ABCNews.go.com: Shell Reclassifies More of Its Reserves
Shell Reclassifies More Reserves of Oil and Natural Gas; Postpones Release of Annual Report
The Associated Press
LONDON March 18 — The Royal Dutch/Shell Group of Cos. suffered another blow to its reputation Thursday when it announced additional cuts to its estimated reserves of oil and natural gas and suggested that more reductions might follow.
Shell downgraded 250 million barrels in reserves to other, less certain categories. At the same time, it decided not to book a separate batch of 220 million barrels that it had earlier considered worthy of classifying as reserves.
The company postponed the release of its annual report by about two months to give independent auditors enough time to complete a review of all the company's reserves.
The reclassifications follow Shell's stunning announcement in January that it was downgrading 3.9 billion barrels in reserves, or about 20 percent of its total holdings. That disclosure caused a shareholder uproar that led to the resignations of Shell's former chairman, Sir Philip Watts, and its head of exploration and production.
"We have to make very sure we don't drop this ball again," said Shell's new chairman, Jeroen van der Veer. "I do realize our reputation has been dented."
Shares in Shell Transport & Trading Co. PLC, the group's British component, closed 2.9 percent lower at 361 pence ($6.61) in London. The company's U.S.-traded shares were off about 1.5 percent on the New York Stock Exchange.
The latest changes would increase the company's after-tax costs by about $20 million. Shell said it also would write off $10 million worth of wells associated with its reclassified assets.
"Because of (Shell's) operational under-performance of the last six months and the farcical nature of the whole reserves issue, today really was a negative surprise," said Jason Kenney of ING Financial Markets in Edinburgh, Scotland.
Shell executives explained their decisions in a hastily arranged news conference. Managing Director Malcolm Brinded acknowledged that the announcement was "a surprise and disappointment," striking an almost confessional tone with analysts and reporters.
Shell decided to reclassify 250 million barrels in oil and gas, mostly in northwestern Europe and Australasia, as a result of an independent review that has so far analyzed 40 percent of its total proved reserves. Together with the much larger downgrade in January, Shell has now reclassified 4.15 billion in reserves that it had carried on its books.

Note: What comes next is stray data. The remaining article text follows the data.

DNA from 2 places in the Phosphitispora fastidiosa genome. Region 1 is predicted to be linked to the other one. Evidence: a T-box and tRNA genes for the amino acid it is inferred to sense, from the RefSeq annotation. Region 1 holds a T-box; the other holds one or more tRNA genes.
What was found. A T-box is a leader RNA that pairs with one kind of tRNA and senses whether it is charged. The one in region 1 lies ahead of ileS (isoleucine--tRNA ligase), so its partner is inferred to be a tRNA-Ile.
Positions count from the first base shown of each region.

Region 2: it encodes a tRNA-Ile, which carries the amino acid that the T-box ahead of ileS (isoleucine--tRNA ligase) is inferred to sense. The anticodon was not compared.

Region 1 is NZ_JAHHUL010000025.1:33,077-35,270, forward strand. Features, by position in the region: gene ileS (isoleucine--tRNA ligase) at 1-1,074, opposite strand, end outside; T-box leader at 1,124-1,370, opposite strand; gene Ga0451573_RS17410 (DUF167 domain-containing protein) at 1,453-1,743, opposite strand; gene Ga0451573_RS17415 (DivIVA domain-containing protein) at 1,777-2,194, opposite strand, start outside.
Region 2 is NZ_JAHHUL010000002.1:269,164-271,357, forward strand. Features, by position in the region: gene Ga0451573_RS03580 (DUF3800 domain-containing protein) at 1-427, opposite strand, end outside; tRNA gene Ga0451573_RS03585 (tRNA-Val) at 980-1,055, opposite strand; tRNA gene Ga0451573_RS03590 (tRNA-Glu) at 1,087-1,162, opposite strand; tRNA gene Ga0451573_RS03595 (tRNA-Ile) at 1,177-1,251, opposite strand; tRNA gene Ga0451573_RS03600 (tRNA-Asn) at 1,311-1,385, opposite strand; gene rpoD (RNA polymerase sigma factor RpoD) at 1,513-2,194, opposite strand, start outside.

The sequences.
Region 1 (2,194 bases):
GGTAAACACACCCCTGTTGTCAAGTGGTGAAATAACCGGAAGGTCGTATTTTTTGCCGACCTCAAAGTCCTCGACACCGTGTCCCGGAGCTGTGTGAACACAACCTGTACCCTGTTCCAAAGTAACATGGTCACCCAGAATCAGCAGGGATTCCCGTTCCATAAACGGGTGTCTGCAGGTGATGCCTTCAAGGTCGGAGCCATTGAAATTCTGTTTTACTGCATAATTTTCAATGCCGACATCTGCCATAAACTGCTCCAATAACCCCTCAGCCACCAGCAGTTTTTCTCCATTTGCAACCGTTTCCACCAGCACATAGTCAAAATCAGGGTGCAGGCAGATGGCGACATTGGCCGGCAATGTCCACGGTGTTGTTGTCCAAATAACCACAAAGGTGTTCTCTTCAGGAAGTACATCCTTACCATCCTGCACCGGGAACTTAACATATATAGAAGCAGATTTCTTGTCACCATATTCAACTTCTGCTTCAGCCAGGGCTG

Reserves constitute an oil company's most valuable asset, and any reclassification of reserves into less certain categories is a major concern for investors. The U.S. Securities and Exchange Commission is now conducting a formal investigation into Shell's accounting for its reserves.
Shell also backed off from booking 220 million barrels as reserves because they "did not strictly follow" SEC guidelines, the company said. Most of these would-be barrels lie in Shell's share of the Ormen Lange field in Norway.
Brinded said the reclassifications were technical in nature. Shell had strayed from SEC guidelines by failing to provide adequate supporting evidence for favorable three-dimensional seismic data it had collected on these holdings.
"This isn't an exact science, but it's up to us to make sure we get it right," he said.
Brinded added that the current review of Shell's reserves could uncover still more problems. However, he said that any additional overestimates would probably be smaller than those Shell has already identified.
Van der Veer said Shell's senior management was partly to blame for the confusion over reserves. In the past, top executives had assumed that the company's exploration and production staff were booking reserves correctly. From now on, top executives themselves would have to sign off an each year's reserves estimates.
"Shell recognizes that restoring confidence and credibility in reserves reporting practices is vital. Shell is determined to resolve all these issues in the most timely and transparent manner possible and to eliminate chances of a recurrence," the company said in a news release.
Shell would strengthen its internal controls in several ways, executives said. It would significantly increase the number of staff dedicated to managing reserves. Reserves auditors would conduct audits more frequently and start reporting directly to Shell's central audit department instead of to the group's operational businesses. The booking of reserves also would no longer affect executives' performance bonuses, Shell said.
Due to the late developments, Shell delayed the release of its annual report for 2003 until late May. It had planned to release the report on Friday.